Monday, March 19, 2018

Have Tiara, Will Travel

What do you get when you take a writer with a busy day job, in the busiest season of her day job, who is also doing physical therapy for her plantar fasciitis and working with a web designer on a website relaunch and mix her with a woman who's trying to have a social life of sorts?

You get a blogger neglects her blog, lo these many weeks.

Someone who's ready to run away and join the circus.

In passing, am I the only person to feel disappointed after discovering that Piccadilly Circus was not, in fact, a circus of any kind?

I'm going there anyway.

I'm starting in London, and I'm taking my tiara (one of them, anyway - more on that later) to the TOWER.

Via Wikimedia Commons by Thomas Gun
pam fray / Tower Green and Beauchamp Tower, Tower of London / CC BY-SA 2.0
Hopefully the guards will not get my tiara confused with the Crown Jewels.

So many places to see, so much to do.

Tower Bridge by Sam Valadi via Flickr

Best of all, I have plans to connect with my longtime writing friends.  Taron of Mind, Body and Scroll.  Rachel Medhurst whose latest release in the Hunted Witch Agency series is making my Kindle fingers twitch.

And then there's Skye Jones, who's got sexy werewolves and dragon shifters ALSO burning up my Kindle. Am hoping her hot pack won't keep her away from enjoying tea with me.

And I asked for songs to get in the London Vibe, and my friends came through. Here's a playlist I created, with this help.

I will only be in the area about a week, and it's guaranteed I will NOT get to see all the things. Because, human.

However, if you were taking your tiara to town to see the Queen, where would you go? Or if you've already been, what should I not miss?

Stay tuned to help me pick which tiara I should take.
Your thoughts?

Monday, January 29, 2018

Glamorous to the Grave? #bodyshaming

Do we have to be glamorous to the grave? Do we have to carry with us all the societal beauty standards and internal fat-shaming and other BS, even when we are terminally ill?

To clarify, I am not terminally ill (any more than anyone else is - the sand in all our personal hourglasses will run out someday).

But I am ranting mad, because a friend of mine recently posted this, in part, about someone she loved, who just passed: "She fought cancer so valiantly. She was so beautiful. She looked like a fitness model til the end. She was a role model for cancer survivors. I will miss her so much."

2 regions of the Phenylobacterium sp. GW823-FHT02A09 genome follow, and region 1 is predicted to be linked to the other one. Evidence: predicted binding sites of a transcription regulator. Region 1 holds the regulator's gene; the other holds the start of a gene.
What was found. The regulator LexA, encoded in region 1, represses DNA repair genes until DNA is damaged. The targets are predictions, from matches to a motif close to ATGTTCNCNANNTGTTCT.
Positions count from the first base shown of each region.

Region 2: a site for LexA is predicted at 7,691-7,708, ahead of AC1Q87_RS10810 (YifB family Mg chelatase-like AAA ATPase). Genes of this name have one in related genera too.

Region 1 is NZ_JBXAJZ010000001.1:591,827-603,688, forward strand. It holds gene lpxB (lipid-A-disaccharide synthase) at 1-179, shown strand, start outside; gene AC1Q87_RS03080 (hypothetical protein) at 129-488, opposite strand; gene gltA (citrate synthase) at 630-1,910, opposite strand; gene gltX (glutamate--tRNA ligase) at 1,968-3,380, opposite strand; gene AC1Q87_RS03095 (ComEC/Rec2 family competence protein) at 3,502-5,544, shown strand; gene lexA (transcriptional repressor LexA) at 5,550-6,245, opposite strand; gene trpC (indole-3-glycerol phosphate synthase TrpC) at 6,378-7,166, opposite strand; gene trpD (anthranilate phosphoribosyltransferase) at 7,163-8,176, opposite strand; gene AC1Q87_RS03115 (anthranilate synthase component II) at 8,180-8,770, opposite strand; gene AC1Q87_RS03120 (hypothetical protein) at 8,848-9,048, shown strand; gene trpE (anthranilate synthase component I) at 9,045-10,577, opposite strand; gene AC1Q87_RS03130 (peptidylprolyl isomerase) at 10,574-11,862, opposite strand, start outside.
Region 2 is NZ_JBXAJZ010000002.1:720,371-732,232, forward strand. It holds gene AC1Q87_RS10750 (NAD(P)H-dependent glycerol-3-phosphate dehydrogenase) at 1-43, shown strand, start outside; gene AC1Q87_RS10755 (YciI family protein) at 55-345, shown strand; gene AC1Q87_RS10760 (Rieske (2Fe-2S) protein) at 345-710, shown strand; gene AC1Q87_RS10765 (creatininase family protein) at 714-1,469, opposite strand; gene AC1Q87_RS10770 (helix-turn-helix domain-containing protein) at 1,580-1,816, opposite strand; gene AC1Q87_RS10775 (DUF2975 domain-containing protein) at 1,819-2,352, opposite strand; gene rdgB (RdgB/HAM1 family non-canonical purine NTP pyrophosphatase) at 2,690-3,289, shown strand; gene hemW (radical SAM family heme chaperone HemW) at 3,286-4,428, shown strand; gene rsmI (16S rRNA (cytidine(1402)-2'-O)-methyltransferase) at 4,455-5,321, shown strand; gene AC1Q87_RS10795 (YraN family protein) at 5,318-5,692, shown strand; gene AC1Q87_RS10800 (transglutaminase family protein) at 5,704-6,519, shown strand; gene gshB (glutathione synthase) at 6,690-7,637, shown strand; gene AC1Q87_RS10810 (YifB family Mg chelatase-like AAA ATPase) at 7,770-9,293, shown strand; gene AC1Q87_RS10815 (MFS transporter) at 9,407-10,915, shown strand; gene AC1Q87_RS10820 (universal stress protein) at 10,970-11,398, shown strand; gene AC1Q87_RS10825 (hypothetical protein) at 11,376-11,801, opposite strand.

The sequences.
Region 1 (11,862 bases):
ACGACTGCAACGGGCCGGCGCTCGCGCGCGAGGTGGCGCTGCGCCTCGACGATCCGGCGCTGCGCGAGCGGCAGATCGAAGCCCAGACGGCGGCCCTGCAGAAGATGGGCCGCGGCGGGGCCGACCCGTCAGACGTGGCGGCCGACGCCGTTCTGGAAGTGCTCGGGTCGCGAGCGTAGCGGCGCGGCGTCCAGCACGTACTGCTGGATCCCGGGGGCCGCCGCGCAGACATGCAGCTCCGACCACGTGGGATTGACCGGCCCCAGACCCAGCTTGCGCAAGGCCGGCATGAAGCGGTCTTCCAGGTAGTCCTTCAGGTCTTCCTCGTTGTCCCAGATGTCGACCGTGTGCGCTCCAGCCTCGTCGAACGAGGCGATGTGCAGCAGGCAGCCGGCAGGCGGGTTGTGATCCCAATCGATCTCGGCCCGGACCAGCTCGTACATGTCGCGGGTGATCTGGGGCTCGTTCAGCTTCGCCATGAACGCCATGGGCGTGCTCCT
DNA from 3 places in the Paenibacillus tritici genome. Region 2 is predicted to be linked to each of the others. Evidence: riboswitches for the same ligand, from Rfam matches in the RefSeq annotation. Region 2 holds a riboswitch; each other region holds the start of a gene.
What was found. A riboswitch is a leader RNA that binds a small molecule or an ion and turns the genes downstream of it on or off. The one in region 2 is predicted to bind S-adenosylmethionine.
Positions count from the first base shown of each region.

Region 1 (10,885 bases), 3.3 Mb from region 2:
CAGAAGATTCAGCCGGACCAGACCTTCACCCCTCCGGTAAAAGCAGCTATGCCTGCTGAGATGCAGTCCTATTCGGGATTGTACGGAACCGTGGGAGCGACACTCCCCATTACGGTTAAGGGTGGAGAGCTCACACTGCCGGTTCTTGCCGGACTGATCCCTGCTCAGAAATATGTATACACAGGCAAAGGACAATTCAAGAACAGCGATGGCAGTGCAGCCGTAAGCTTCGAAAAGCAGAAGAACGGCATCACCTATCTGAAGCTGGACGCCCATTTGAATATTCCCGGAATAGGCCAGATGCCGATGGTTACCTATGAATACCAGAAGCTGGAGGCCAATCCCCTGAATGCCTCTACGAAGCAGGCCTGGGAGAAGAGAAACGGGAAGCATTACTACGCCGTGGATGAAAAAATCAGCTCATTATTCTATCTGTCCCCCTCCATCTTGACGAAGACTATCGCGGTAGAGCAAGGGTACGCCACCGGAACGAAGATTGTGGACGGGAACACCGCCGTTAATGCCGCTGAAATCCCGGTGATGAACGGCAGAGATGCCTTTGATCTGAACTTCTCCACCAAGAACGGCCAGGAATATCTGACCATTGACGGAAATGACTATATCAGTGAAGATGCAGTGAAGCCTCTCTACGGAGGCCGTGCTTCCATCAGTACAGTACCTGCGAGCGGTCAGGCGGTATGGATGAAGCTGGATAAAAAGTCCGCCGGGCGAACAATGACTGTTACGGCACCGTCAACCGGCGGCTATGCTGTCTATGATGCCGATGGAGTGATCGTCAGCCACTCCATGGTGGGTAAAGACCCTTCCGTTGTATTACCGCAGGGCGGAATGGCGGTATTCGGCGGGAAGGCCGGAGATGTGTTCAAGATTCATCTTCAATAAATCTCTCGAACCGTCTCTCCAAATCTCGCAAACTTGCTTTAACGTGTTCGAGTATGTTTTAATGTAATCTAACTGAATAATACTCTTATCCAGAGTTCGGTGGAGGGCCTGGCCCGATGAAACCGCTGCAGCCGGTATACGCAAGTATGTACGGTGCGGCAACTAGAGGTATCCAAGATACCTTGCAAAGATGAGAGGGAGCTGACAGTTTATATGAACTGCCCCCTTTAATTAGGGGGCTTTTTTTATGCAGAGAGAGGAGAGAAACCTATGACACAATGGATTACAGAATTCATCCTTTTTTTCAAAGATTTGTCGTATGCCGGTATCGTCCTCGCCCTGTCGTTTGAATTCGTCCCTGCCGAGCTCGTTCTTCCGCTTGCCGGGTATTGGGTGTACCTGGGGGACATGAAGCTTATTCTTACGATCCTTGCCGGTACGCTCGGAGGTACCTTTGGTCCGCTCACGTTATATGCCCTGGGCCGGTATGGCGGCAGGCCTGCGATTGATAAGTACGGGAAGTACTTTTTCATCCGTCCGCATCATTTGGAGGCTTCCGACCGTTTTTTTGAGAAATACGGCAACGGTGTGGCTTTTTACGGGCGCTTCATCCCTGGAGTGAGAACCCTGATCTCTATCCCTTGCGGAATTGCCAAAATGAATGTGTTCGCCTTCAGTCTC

I didn't want to go off on my friend about this, because cancer sucks, as I can testify, and losing friends sucks. I just told her I was sorry for her loss.

But I am inwardly raging about the words that poured out of her, because this is the message we receive and internalize as women, ALL THE TIME. That being beautiful, fit-looking, somehow makes a death more tragic.  Are fat ugly people the ones who "should" be dying of cancer? Is this why the news media was all over the murder of young, blonde, lovely (and white) Nicole Brown Simpson, yet the murders of black transwomen are barely a blip on the radar?

What does it say about our society that conventional attractiveness seems to impact the expression of how/why we mourn someone?

And how can we unpack this?

I think it's a sore spot for me because my mother worked really hard to lose weight, and she succeeded!! But in her final months, the metastasizing cancer bloated her liver and other internal organs, giving her a big belly. She felt so humiliated and ashamed; it was like a final indignity, cancer kicking her in the 'nads while she was already down.

Another dear friend, my first writing mentor, experienced the same abdominal bloating and terrible embarrassment and shame about it. And I've heard of similar stories from other cancer victims, or heart disease victims, on and on and on. It makes me infuriated, that there is so much societal judgment about being fat that far too many women actually feel guilty about not looking slim when they are dying of #fuckingcancer. Ridiculous!

You can buy this great print of Carrie & Gary by
Lindsay VanEk here.
And we know, we KNOW!! that yo-yo dieting is especially hard on women, and their hearts. Especially older women. Yes, Carrie had done a fair amount of drugs in her youth, and she had sleep apnea, but many wonder if her death was in part related to the huge weight loss she gamely took on, to make the final Star Wars movies. Because, as she quipped, they only wanted to hire 3/4 of her.